Transplants from Mothers’ Guts to Newborns Could Help Protect Babies from Diabetes After Antibiotics

Antibiotics, when given to newborns within their first few days of life, can have a negative impact on certain aspects of their health. Antibiotics disturb the trillions of beneficial microorganisms in the gut, leaving newborns susceptible to health issues like respiratory allergies, celiac disease, childhood-onset asthma, obesity, eczema, attention deficit hyperactivity disorder, and type 1 diabetes.

Of course, antibiotics are also great at fighting off or preventing certain deadly diseases in newborns, and sometimes giving them to new babies is simply unavoidable. So what can be done to mitigate the risks of the health problems antibiotics could cause?

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A study conducted by Rutgers scientists and published in the journal Cell Host & Microbe found that there may be a way to decrease the chances of newborns getting type 1 diabetes after being exposed to antibiotics early in life. Their theory is that giving maternal fecal transplants to those infants who were exposed to antibiotics will restore their gut microbiota and decrease their chance of disease.

The team tested their transplant procedures in mouse models and got positive results. They found that mice who were exposed to antibiotics from 5-10 days old and then were given a fecal transplant as much as a week later had an improvement in their gut microbiome health and healed well enough to decrease their diabetes risk back to the baseline level.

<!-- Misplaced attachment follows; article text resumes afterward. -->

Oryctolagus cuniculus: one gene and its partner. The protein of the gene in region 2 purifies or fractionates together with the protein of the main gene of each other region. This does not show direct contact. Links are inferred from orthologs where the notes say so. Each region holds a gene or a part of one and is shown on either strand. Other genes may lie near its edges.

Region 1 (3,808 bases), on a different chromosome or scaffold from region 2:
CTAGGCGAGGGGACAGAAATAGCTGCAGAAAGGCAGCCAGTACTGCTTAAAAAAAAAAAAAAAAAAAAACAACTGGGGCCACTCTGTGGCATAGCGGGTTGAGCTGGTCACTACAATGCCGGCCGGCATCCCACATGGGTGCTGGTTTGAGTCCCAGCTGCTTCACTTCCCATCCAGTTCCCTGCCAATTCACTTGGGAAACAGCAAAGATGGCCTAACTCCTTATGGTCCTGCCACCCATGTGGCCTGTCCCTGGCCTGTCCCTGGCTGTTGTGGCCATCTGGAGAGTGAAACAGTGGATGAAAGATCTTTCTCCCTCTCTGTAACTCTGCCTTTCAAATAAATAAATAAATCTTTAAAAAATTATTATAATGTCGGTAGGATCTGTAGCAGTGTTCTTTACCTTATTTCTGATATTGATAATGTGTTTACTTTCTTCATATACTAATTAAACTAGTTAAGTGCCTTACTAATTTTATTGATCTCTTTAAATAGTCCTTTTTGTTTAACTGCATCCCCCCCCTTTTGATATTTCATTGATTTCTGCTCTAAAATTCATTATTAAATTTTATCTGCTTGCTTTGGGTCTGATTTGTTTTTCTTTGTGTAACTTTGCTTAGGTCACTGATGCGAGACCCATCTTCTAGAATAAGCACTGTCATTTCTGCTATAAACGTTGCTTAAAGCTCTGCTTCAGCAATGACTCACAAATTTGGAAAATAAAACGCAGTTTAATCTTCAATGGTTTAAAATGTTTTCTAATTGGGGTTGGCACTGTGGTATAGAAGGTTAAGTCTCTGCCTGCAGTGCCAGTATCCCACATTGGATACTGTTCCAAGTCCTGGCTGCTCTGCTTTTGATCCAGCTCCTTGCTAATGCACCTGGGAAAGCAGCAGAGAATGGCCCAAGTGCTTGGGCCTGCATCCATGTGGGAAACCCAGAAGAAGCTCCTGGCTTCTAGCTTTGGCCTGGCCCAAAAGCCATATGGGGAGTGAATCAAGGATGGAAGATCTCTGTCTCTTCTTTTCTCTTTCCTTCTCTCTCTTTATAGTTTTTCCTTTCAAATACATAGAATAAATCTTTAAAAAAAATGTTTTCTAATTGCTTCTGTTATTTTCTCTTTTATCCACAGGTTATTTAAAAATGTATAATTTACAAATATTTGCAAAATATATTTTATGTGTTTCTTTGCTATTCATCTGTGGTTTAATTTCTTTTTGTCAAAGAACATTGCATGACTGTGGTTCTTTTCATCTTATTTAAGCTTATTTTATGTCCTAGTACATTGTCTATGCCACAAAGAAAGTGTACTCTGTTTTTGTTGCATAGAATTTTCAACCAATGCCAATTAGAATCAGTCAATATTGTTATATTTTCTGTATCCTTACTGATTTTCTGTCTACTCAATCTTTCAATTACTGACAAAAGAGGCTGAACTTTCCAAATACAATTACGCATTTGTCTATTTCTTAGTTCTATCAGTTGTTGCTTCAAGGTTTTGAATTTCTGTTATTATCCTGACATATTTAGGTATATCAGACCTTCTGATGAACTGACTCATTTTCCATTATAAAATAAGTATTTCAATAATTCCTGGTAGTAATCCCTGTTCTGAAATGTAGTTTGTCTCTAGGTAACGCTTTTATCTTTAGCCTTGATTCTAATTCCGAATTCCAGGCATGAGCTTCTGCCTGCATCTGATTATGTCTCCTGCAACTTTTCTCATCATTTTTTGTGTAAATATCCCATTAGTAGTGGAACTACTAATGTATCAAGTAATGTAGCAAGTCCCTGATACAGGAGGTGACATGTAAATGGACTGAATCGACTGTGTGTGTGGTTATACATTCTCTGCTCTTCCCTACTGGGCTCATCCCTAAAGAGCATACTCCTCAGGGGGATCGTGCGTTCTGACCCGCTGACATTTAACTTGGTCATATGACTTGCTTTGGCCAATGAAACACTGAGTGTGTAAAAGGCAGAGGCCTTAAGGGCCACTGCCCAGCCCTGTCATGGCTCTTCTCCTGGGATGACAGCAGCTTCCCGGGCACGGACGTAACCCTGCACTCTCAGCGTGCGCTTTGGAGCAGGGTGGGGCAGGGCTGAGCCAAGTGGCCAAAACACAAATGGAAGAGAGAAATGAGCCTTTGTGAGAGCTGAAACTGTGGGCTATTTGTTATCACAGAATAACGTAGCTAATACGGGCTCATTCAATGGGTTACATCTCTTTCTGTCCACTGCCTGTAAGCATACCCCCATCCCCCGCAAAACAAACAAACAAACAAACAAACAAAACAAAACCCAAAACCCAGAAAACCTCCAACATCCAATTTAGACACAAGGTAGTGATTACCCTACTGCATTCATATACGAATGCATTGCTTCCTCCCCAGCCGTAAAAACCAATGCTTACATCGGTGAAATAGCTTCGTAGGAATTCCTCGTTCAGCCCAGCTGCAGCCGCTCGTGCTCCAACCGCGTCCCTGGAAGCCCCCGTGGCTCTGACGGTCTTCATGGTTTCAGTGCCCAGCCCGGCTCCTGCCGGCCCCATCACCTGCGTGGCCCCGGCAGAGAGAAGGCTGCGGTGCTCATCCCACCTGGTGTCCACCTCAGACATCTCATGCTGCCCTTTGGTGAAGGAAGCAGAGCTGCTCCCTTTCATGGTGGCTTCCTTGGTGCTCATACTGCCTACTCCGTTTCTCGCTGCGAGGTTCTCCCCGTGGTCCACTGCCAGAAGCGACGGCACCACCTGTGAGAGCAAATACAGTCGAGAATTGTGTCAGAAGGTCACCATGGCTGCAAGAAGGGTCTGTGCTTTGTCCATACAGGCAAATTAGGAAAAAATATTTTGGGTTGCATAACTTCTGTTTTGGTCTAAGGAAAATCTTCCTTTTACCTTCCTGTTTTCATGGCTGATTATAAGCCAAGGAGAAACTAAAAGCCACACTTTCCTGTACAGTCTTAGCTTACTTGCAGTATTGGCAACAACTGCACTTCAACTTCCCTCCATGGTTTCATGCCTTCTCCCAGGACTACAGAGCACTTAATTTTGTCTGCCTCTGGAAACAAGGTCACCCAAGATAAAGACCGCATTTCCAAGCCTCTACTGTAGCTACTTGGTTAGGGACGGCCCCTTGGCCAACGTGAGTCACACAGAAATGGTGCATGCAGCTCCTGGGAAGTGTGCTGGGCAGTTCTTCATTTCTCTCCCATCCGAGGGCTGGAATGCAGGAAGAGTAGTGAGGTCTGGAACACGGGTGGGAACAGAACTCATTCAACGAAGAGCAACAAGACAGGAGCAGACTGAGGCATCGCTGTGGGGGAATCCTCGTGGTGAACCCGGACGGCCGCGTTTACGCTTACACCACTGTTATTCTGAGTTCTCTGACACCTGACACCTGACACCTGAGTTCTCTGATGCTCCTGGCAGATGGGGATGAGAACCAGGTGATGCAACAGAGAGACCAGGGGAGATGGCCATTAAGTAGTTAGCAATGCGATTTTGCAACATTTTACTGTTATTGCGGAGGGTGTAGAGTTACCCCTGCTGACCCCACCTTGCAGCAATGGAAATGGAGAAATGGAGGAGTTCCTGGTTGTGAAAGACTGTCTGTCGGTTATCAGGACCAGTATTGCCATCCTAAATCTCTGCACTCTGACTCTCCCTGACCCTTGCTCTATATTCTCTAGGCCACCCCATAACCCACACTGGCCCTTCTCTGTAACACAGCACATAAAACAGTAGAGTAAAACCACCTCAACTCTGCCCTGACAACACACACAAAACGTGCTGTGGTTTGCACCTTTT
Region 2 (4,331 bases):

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“We were able to identify groups of genes that returned to normal after the transplant as if the mice had never received the antibiotics. The mice that were exposed to antibiotics had the expression of indicator genes in their intestinal wall that were either too high or too low, but the transplant brought that back almost to the original levels and restored metabolic pathways,” says Xue-Song Zhang, assistant research professor at the Center of Advanced Biotechnology and Medicine at Rutgers and co-author of the study.

This study is still in progress. The researchers hope to identify specific beneficial microbes in subsequent tests that contribute to a lower risk of type 1 diabetes.

It is still unknown exactly what causes type 1 diabetes, but we shouldn’t ignore the fact that antibiotics in early life tend to play a role in the development of the disease. It’s important that we continue to seek ways to mitigate the risks of antibiotics and increase protection against type 1 diabetes to the best of our ability.

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